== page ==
DMN and XML: Lists of Lists of Lists... Oh My!

When we create a decision model, we imagine we can design the input data in a way that is most convenient for our logic. But that is not always the case. It could be that the input to our model is required to be XML in some industry-defined format, and we need to convert that to FEEL. Trisotech Decision Modeler is great at that. Importing XML schema automatically generates FEEL item definitions equivalent to it, and assigning DMN input data to the top-level item definition allows the input data to be submitted as XML and converted automatically to FEEL. No programming is required! That's amazing.

But some of these industry-defined schemas present a challenge nevertheless, particularly those organized as deeply nested structures containing multiple repeating container elements. That is the case, for example, with the schemas defined by MISMO, the data standards organization of the Mortgage Bankers Association. Designed to act as a sort of enterprise logical data dictionary for anything related to mortgage processing, they require some care when used with DMN.

Three years ago, I posted about Fannie Mae's white paper "Without Data Standards, the Mortgage Industry Doesn’t Go Digital", explaining the role of MISMO data in spurring modernization of the historically slow-moving mortgage industry and the potential of DMN in that effort. It's taken a while, but DMN implementations are now starting to happen. My role in that, while limited so far, is already teaching me some new tricks. This post will explain.

In uses ranging from mortgage loan applications to appraisal reports, organizations like Fannie Mae require the data to be delivered as XML in MISMO schema format. As mentioned earlier, this schema is not organized as relational tables linked via keys, but as tables nested inside tables nested inside other tables. Like it or hate it, that's how the data is organized.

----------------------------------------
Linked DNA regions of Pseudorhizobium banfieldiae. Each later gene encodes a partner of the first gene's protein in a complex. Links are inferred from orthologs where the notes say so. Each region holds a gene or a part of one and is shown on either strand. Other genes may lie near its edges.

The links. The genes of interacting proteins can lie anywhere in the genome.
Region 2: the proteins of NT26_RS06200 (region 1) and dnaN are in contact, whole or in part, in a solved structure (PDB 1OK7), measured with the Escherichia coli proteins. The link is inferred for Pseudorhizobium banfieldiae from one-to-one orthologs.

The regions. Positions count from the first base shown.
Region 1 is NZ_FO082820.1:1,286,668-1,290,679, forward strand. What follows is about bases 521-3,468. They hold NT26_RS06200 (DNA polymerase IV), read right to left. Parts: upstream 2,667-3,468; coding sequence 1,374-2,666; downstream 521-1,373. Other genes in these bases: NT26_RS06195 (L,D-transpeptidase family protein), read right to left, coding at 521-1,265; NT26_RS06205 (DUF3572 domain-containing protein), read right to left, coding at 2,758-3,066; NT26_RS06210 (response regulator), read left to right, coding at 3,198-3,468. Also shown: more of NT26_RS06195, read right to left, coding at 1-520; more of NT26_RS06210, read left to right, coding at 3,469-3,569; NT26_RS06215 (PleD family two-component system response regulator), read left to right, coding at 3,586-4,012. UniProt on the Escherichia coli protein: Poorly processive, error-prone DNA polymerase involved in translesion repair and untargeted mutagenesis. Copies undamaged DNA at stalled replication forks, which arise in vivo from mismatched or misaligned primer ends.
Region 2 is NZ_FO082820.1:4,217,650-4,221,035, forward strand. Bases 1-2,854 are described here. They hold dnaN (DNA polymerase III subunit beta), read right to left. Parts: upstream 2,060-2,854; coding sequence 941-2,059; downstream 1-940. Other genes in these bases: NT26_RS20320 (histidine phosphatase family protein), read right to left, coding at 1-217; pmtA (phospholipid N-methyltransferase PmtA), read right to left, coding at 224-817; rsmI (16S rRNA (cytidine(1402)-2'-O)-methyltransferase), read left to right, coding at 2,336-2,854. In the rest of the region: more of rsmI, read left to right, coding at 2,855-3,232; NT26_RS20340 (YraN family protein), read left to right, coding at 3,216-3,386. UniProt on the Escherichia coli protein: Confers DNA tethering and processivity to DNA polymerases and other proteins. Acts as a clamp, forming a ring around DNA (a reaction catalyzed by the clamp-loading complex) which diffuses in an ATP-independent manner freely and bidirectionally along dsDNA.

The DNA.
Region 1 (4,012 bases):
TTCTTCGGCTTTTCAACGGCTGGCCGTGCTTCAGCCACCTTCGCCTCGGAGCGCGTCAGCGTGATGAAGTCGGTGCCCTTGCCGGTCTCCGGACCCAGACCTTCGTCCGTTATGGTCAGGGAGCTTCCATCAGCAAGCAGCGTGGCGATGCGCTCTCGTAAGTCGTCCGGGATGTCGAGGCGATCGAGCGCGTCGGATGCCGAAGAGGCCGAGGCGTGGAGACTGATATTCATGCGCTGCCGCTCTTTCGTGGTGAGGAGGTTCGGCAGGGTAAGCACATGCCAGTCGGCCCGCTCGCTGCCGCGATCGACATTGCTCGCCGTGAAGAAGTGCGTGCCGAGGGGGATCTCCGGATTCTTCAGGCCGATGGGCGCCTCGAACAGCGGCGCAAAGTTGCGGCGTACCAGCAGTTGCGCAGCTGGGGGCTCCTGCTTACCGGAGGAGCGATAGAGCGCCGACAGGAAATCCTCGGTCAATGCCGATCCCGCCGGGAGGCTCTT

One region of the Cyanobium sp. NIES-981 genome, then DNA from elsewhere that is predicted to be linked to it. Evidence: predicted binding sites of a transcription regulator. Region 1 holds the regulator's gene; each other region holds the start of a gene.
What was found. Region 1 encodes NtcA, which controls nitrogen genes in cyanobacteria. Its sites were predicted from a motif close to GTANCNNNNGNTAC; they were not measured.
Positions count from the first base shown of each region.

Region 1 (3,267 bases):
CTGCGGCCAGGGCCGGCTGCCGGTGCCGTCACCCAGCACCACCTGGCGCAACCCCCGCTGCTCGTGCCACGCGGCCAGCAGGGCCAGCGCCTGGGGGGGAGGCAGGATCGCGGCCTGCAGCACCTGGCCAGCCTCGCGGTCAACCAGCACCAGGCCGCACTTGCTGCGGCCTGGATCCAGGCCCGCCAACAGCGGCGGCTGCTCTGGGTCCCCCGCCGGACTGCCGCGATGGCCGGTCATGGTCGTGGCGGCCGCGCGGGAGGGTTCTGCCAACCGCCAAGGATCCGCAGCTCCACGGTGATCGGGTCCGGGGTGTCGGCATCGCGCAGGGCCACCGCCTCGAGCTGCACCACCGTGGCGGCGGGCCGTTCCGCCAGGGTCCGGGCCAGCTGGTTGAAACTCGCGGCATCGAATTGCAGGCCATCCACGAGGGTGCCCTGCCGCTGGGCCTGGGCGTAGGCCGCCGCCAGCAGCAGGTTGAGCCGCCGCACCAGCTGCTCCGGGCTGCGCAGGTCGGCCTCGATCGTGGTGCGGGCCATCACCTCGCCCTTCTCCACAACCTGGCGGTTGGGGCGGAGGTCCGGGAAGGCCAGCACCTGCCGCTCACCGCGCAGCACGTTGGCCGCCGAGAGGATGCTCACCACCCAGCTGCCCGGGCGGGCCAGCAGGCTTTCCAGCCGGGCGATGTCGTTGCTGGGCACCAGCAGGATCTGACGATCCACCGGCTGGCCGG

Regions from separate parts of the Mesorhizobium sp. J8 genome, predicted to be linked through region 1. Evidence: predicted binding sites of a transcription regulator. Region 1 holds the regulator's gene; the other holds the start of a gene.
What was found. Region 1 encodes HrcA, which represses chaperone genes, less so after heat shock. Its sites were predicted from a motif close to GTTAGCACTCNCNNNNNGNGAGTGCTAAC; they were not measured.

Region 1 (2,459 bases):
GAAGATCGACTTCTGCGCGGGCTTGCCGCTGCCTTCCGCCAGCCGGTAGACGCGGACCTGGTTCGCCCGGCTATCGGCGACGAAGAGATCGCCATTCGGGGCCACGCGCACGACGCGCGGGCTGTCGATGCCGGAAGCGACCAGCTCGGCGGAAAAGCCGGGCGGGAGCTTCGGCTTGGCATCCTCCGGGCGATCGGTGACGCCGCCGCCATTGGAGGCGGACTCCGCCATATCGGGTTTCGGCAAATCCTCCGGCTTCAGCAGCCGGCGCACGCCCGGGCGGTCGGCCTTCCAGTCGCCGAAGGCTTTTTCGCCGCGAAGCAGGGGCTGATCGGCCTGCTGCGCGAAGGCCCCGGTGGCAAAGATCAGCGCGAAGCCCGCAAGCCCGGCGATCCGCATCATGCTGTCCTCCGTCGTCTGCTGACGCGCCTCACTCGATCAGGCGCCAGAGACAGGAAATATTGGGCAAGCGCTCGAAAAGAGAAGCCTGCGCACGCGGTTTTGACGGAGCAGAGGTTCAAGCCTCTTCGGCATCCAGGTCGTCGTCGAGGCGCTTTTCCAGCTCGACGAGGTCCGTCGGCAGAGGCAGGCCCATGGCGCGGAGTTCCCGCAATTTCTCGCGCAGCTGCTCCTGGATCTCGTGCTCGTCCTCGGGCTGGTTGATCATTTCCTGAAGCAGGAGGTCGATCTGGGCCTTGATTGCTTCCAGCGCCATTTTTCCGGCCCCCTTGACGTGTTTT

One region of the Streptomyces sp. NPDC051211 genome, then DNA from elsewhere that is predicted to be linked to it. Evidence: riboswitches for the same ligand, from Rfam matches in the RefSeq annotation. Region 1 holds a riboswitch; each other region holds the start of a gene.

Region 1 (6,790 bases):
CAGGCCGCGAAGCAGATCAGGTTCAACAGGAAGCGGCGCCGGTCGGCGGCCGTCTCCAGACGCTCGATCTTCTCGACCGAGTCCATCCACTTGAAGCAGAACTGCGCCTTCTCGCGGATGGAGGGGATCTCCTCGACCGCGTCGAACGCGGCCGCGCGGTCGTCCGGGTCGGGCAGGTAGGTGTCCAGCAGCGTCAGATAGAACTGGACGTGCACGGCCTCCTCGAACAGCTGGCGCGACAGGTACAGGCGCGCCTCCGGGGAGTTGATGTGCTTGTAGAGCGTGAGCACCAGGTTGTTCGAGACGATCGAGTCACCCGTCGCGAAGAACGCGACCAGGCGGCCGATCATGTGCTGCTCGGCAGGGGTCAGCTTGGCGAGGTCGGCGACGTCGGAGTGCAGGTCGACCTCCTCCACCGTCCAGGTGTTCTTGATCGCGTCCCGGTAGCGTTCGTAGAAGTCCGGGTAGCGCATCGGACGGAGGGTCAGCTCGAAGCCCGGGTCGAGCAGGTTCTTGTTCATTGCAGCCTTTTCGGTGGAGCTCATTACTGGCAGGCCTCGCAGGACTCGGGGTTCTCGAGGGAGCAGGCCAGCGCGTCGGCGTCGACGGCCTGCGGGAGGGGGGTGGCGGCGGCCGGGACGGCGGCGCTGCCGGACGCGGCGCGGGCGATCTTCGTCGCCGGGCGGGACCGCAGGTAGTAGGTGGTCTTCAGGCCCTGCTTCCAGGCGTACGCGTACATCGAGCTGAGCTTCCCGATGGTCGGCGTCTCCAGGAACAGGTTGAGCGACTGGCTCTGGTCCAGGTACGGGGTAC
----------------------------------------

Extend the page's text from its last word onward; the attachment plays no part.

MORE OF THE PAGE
In a follow-up post to the previously mentioned one, I showed how to simplify MISMO data for DMN processing by first putting it through a decision service using XSLT to create a more FEEL-friendly data structure. I worried, however, that injecting a foreign language like XSLT into the mix might negate the whole DMN value proposition: Why not do the whole thing in XSLT? The key value of DMN is logic transparency, particularly to subject matter experts who are not programmers.

And that worry has proven correct. My client wants the whole thing to use DMN.

The tricky part is handling the deeply nested tables. That's because FEEL handles lists of lists differently than its XML equivalent, XPATH. XPATH has sequences, not lists. All sequences are flat. There are no sequences of sequences, and a sequence containing one item is identical to that item. That's not the case with FEEL. FEEL has lists of lists, potentially lists of lists of lists of lists...

In XPATH, a filter returning a sequence of one item actually returns that item. In FEEL, a filter always returns a list, even if it is known to contain a single item. And, significantly, a list containing one item is not identical to the item.